Please use this identifier to cite or link to this item: https://doi.org/10.1186/1475-925X-10-52
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dc.titleTowards patient-specific cardiovascular modeling system using the immersed boundary technique
dc.contributor.authorTay, W.-B
dc.contributor.authorTseng, Y.-H
dc.contributor.authorLin, L.-Y
dc.contributor.authorTseng, W.-Y
dc.date.accessioned2020-10-27T11:32:17Z
dc.date.available2020-10-27T11:32:17Z
dc.date.issued2011
dc.identifier.citationTay, W.-B, Tseng, Y.-H, Lin, L.-Y, Tseng, W.-Y (2011). Towards patient-specific cardiovascular modeling system using the immersed boundary technique. BioMedical Engineering Online 10 (1) : 52. ScholarBank@NUS Repository. https://doi.org/10.1186/1475-925X-10-52
dc.identifier.issn1475925X
dc.identifier.urihttps://scholarbank.nus.edu.sg/handle/10635/181633
dc.description.abstractBackground: Previous research shows that the flow dynamics in the left ventricle (LV) reveal important information about cardiac health. This information can be used in early diagnosis of patients with potential heart problems. The current study introduces a patient-specific cardiovascular-modelling system (CMS) which simulates the flow dynamics in the LV to facilitate physicians in early diagnosis of patients before heart failure. Methods: The proposed system will identify possible disease conditions and facilitates early diagnosis through hybrid computational fluid dynamics (CFD) simulation and time-resolved magnetic resonance imaging (4-D MRI). The simulation is based on the 3-D heart model, which can simultaneously compute fluid and elastic boundary motions using the immersed boundary method. At this preliminary stage, the 4-D MRI is used to provide an appropriate comparison. This allows flexible investigation of the flow features in the ventricles and their responses. Results: The results simulate various flow rates and kinetic energy in the diastole and systole phases, demonstrating the feasibility of capturing some of the important characteristics of the heart during different phases. However, some discrepancies exist in the pulmonary vein and aorta flow rate between the numerical and experimental data. Further studies are essential to investigate and solve the remaining problems before using the data in clinical diagnostics. Conclusions: The results show that by using a simple reservoir pressure boundary condition (RPBC), we are able to capture some essential variations found in the clinical data. Our approach establishes a first-step framework of a practical patient-specific CMS, which comprises a 3-D CFD model (without involving actual hemodynamic data yet) to simulate the heart and the 4-D PC-MRI system. At this stage, the 4-D PC-MRI system is used for verification purpose rather than input. This brings us closer to our goal of developing a practical patient-specific CMS, which will be pursued next. We anticipate that in the future, this hybrid system can potentially identify possible disease conditions in LV through comprehensive analysis and facilitates physicians in early diagnosis of probable cardiac problems. © 2011 Tay et al; licensee BioMed Central Ltd.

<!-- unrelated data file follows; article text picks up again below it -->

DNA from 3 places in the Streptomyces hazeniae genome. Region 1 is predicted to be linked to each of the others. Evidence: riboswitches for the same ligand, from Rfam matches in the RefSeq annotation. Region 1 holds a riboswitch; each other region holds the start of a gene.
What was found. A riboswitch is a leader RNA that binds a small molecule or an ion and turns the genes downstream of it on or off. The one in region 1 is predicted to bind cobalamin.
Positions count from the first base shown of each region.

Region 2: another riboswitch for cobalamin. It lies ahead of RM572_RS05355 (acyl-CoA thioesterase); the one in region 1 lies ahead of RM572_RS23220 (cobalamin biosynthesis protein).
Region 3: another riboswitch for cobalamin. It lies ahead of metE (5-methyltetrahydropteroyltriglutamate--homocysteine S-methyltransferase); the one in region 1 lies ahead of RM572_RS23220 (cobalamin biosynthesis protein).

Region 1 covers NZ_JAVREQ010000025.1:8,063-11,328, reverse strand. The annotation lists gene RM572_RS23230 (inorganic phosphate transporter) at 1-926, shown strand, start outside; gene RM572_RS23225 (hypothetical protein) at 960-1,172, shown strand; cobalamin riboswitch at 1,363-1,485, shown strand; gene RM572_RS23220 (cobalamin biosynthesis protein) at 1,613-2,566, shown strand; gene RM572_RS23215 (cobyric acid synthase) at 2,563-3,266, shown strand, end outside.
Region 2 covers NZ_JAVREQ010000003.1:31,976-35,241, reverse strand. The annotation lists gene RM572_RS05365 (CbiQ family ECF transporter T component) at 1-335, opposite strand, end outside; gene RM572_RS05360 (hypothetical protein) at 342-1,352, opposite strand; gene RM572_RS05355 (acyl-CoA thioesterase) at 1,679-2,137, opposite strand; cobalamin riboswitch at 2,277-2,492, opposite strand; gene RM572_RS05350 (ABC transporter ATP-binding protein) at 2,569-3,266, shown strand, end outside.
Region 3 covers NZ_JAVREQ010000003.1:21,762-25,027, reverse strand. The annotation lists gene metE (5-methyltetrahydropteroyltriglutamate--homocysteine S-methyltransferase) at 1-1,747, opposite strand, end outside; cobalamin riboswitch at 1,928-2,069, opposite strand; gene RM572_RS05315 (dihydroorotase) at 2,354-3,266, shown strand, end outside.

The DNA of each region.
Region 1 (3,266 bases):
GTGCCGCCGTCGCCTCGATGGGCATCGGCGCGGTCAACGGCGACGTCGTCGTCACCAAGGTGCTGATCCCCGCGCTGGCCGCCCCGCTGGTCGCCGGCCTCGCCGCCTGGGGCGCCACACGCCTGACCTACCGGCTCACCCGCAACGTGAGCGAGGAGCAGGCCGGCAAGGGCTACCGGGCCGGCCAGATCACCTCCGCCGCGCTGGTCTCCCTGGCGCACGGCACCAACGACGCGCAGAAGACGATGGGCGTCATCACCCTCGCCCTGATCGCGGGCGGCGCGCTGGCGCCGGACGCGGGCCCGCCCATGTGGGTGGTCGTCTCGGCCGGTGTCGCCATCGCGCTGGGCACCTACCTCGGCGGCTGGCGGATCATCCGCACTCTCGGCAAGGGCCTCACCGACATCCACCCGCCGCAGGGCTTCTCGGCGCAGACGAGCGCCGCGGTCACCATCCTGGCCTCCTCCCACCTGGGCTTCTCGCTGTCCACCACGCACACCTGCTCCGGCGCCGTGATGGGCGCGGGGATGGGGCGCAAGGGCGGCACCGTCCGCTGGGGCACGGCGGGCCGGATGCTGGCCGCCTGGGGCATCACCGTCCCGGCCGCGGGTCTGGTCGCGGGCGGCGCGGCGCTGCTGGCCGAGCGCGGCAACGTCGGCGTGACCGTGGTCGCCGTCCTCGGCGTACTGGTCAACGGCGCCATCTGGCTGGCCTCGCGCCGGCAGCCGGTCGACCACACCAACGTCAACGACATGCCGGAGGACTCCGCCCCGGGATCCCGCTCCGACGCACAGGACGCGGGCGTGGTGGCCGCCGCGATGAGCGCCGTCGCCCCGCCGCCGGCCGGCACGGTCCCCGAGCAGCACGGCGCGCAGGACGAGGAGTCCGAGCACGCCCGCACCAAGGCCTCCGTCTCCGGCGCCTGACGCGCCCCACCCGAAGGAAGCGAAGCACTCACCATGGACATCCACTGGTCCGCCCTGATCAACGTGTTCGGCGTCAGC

dc.rightsAttribution 4.0 International
dc.rights.urihttp://creativecommons.org/licenses/by/4.0/
dc.sourceUnpaywall 20201031
dc.subjectCardiovascular models
dc.subjectImmersed boundary technique
dc.subjectPatient specific
dc.subjectCardiac health
dc.subjectCFD models
dc.subjectClinical data
dc.subjectComprehensive analysis
dc.subjectEarly diagnosis
dc.subjectElastic boundary
dc.subjectExperimental data
dc.subjectFlow dynamics
dc.subjectFlow features
dc.subjectHeart model
dc.subjectHybrid computational
dc.subjectImmersed boundary methods
dc.subjectImmersed boundary technique
dc.subjectLeft ventricles
dc.subjectModeling systems
dc.subjectPulmonary veins
dc.subjectReservoir pressures
dc.subjectTime-resolved
dc.subjectDiagnosis
dc.subjectFlow rate
dc.subjectHeart
dc.subjectHybrid systems
dc.subjectMagnetic resonance imaging
dc.subjectResonance
dc.subjectThree dimensional
dc.subjectTurbulent flow
dc.subjectComputational fluid dynamics
dc.subjectadult
dc.subjectarticle
dc.subjectbiological model
dc.subjectblood flow velocity
dc.subjectcardiovascular system
dc.subjectcomparative study
dc.subjectcomputer assisted diagnosis
dc.subjectcomputer simulation
dc.subjectevaluation
dc.subjectfemale
dc.subjectheart disease
dc.subjectheart ventricle
dc.subjecthemodynamics
dc.subjecthuman
dc.subjecthydrodynamics
dc.subjectkinetics
dc.subjectmetabolism
dc.subjectmethodology
dc.subjectnuclear magnetic resonance imaging
dc.subjectphysiology
dc.subjectpressure
dc.subjectAdult
dc.subjectBlood Flow Velocity
dc.subjectCardiovascular System
dc.subjectComputer Simulation
dc.subjectFemale
dc.subjectHeart Diseases
dc.subjectHeart Ventricles
dc.subjectHemodynamics
dc.subjectHumans
dc.subjectHydrodynamics
dc.subjectImage Interpretation, Computer-Assisted
dc.subjectKinetics
dc.subjectMagnetic Resonance Imaging
dc.subjectModels, Cardiovascular
dc.subjectPressure
dc.typeArticle
dc.contributor.departmentTEMASEK LABORATORIES
dc.description.doi10.1186/1475-925X-10-52
dc.description.sourcetitleBioMedical Engineering Online
dc.description.volume10
dc.description.issue1
dc.description.page52
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